The Mighty Logo

3 Common Mental Health Phrases We Should Have Retired Long Ago

The most helpful emails in health
Browse our free newsletters

Editor's Note

If you experience suicidal thoughts, the following post could be potentially triggering. You can contact the Crisis Text Line by texting “START” to 741741.

I am a mental health advocate, who does a lot of presentations. Often my conversations touch on the topic of stigma toward mental illness. I regularly refer to the language we use when talking about it, and how when compared to other illnesses it is regularly treated shamefully.

I’ve talked and thought about this so much, I’ve gathered up quite a few ideas on it! I’d like to share these ideas now, in hopes that if you’ve ever been hurt by these words, you can know that hurt is reasonable. Additionally, I hope that this can be food for thought that will encourage folks to think about their language.

Not everyone will agree with my conclusions, that’s to be expected — I simply ask folks to take the time to carefully hear my perspective.

So let’s jump into the three common mental health phrases we should have retired long ago.

1. “Crazy.”

Some years ago, I needed to go to the emergency room because my
mental health was doing really poorly. After the usual waiting, I was sitting with a nurse who was taking my blood pressure and asking the usual questions. Right behind her, out of sight but easily audible, were two doctors talking. They were complaining about a patient they were trying to help, and I distinctly heard them use the word “crazy.” It hurt me deeply in the state I was in, and I contemplated walking out. I didn’t, and it’s a good thing too — I was in serious need of help.

The word “crazy” is ingrained in our common speech so much that we often don’t even notice it being said. But then there are those times it’s used in an overtly harmful way and we do take notice. The problem is, who gets to be the judge of when it is hurtful or not? And if it’s hurtful even some of the time, why don’t we go ahead and replace it altogether.

I think “crazy” is a lazy word. We use it in place of an underlying message we are trying to give. It often allows us to avoid saying something we find more uncomfortable. How often does “she is so crazy” really mean: “I don’t agree with her.”  Or, “He’s acting so crazy right now” means: “He’s being violent.” I think we’d all be better off speaking rather than alluding to our true thoughts. It’s also a word that gets used a lot by people who are abusive, gaslighting or are otherwise being dismissive. It’s also regularly weaponized towards women.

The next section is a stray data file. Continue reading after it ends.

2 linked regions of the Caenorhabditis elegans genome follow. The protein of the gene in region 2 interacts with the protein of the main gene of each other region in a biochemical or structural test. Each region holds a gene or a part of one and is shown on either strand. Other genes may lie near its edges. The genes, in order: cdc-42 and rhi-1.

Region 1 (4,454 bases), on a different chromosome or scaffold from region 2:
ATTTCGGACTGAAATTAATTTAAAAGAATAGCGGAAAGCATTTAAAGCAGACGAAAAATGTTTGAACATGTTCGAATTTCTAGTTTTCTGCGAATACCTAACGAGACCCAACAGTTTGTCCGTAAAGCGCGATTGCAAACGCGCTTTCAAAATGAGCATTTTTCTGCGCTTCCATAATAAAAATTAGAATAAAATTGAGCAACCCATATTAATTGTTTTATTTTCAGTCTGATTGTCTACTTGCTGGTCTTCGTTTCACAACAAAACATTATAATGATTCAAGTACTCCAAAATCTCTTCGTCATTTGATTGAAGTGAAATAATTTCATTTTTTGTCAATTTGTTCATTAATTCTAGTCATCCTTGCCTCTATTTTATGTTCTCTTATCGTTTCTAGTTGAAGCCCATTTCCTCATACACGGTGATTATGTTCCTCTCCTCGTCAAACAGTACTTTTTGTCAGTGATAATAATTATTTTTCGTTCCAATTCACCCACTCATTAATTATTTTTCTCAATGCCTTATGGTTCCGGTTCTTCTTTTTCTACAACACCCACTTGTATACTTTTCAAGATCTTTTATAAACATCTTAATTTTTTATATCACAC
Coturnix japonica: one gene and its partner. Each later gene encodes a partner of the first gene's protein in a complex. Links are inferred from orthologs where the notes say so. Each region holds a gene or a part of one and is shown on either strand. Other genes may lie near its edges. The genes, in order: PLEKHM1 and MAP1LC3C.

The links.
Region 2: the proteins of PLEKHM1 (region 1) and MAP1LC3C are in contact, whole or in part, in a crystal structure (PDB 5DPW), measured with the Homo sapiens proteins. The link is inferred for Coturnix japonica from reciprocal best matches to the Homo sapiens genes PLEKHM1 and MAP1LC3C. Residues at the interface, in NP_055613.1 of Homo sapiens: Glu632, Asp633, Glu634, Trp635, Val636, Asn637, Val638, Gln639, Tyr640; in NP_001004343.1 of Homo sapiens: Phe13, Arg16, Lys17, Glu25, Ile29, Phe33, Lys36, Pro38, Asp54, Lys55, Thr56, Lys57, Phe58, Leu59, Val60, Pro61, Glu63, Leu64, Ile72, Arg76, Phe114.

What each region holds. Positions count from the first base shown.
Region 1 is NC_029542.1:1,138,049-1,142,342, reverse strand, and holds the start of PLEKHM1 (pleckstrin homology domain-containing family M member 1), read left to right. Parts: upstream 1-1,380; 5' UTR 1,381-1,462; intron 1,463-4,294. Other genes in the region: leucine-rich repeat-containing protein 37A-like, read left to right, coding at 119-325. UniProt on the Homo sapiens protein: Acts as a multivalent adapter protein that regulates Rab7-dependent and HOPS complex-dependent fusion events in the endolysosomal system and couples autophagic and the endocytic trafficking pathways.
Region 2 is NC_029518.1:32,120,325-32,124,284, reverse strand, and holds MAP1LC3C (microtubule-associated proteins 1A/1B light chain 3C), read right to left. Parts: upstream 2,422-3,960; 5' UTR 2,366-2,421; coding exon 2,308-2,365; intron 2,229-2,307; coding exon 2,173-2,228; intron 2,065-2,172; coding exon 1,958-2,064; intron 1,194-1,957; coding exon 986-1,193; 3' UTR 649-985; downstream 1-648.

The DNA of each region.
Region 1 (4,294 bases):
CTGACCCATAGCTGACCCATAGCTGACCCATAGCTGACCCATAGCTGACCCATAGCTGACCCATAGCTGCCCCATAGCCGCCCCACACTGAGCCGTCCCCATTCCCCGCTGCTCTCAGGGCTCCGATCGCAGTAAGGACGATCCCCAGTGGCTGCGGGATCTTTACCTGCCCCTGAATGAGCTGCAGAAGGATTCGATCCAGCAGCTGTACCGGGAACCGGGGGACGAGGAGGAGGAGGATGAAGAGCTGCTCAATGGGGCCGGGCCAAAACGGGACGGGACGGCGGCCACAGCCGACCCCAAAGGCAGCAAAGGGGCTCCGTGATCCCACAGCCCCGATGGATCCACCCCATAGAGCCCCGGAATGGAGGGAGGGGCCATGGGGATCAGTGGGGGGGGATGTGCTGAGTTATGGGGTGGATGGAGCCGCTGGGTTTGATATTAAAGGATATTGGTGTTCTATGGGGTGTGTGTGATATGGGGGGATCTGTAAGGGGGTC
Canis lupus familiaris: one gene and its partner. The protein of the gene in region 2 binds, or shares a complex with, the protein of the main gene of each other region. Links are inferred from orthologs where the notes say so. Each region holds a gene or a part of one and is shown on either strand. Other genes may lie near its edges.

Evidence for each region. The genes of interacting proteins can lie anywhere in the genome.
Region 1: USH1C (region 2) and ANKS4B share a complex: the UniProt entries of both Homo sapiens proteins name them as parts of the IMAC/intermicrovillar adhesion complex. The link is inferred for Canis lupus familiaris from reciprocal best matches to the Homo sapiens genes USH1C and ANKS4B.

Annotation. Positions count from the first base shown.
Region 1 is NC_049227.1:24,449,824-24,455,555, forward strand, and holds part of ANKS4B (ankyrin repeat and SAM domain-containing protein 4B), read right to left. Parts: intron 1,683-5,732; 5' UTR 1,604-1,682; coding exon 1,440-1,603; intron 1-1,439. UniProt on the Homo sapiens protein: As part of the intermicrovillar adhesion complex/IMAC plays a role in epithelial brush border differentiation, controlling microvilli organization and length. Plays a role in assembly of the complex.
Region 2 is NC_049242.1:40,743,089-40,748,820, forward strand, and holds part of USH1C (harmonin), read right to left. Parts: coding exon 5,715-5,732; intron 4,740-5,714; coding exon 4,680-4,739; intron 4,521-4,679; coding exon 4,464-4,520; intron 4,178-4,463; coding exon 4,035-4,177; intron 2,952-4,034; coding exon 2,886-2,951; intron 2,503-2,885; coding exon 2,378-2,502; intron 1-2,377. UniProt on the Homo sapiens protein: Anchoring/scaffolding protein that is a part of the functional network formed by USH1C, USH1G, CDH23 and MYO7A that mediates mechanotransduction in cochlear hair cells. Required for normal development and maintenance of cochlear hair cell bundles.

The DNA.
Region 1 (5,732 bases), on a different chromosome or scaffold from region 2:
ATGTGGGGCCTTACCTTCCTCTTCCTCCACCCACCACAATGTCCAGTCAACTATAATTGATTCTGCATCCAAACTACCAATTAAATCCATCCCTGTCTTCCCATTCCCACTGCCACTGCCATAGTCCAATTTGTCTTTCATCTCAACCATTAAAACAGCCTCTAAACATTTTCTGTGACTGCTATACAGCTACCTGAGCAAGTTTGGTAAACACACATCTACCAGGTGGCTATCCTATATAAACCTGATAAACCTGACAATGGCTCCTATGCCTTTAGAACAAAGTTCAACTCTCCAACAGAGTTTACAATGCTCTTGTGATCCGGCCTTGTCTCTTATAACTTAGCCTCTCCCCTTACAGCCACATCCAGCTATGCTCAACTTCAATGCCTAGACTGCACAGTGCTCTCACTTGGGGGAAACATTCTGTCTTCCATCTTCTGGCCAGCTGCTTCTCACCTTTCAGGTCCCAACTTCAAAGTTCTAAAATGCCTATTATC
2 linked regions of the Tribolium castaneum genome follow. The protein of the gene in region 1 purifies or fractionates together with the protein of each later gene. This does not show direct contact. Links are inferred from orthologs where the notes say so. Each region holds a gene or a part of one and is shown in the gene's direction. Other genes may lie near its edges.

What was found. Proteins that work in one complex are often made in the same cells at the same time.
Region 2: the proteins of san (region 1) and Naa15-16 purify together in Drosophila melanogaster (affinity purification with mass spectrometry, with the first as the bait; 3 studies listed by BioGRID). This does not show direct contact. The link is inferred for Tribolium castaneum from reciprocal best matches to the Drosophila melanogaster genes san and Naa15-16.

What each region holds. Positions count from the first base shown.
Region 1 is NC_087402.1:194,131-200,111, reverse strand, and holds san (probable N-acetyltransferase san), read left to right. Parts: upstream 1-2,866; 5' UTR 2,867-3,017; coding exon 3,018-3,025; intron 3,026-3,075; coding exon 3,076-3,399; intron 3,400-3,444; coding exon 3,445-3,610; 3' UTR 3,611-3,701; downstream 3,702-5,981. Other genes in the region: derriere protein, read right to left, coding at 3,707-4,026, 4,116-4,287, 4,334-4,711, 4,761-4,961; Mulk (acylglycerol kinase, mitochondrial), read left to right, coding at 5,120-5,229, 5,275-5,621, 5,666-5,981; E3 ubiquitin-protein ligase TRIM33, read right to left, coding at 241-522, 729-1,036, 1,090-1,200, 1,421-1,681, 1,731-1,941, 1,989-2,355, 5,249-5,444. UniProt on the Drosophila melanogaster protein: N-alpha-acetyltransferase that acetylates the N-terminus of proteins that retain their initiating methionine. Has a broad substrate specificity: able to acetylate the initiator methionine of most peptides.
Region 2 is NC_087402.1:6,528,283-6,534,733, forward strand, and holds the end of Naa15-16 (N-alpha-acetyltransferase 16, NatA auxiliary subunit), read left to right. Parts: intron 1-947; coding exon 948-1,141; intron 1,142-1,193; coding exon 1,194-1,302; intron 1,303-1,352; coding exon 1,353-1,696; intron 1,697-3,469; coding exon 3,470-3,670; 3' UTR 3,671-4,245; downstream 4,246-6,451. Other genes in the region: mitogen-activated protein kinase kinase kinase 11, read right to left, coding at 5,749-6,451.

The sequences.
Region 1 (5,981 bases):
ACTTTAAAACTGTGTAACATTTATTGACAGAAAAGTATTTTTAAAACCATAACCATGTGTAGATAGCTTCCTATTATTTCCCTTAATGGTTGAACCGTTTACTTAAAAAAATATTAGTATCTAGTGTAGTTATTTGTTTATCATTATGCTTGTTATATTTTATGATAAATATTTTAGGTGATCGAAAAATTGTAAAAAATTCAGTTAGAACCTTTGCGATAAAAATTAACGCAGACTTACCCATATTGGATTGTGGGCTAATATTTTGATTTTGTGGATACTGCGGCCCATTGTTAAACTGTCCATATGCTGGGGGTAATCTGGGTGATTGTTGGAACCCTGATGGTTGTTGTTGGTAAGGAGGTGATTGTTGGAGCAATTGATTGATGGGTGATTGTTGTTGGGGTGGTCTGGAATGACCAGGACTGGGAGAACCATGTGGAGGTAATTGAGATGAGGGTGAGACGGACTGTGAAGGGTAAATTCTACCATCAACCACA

There other similar words like “psycho, nutty, insane” that we use in the same way. So let’s go ahead and cross these off the list of things we say.

2. “Suffers from…”

I recently posted about “suffers from” on my Instagram, which was received with interest and lively conversation. Not everyone agrees with me, and that’s OK. I will make my case, and you can decide. I can, though, set the boundary that people not use it when referring to me, and so can you if you prefer.

Regardless, when it comes to discussing mental illness, I choose not to use the term “suffers from.” It is regularly used by medical professionals, in scholarly writings and in the media. Folks who have a mental illness also frequently use this term to describe their condition. So, what’s the problem?

To me, “suffers from” is a phrase that both make a presumption and gives an automatic negative meaning to the words that follow. It presumes that the condition that follows instinctively makes the person unhappy, unwell or in distress. Don’t get me wrong, I don’t consider being in a depressive episode to be fun, and at certain points, I may indeed be “suffering.” Yet, I feel this word doesn’t take into account that a person can have a mental illness and be healthy, full of hope or moving in a positive direction. I have a thyroid disorder and I have major depression; to me, it’s that simple.

“Heidi suffers from…” has been used by some media when reporting a story or interviewing me, and when it shows up I cringe. There has been a presumption that it is a neutral term, when for me it is not. I try to let people know not to use “suffers from” when giving an interview, but I sometimes forget.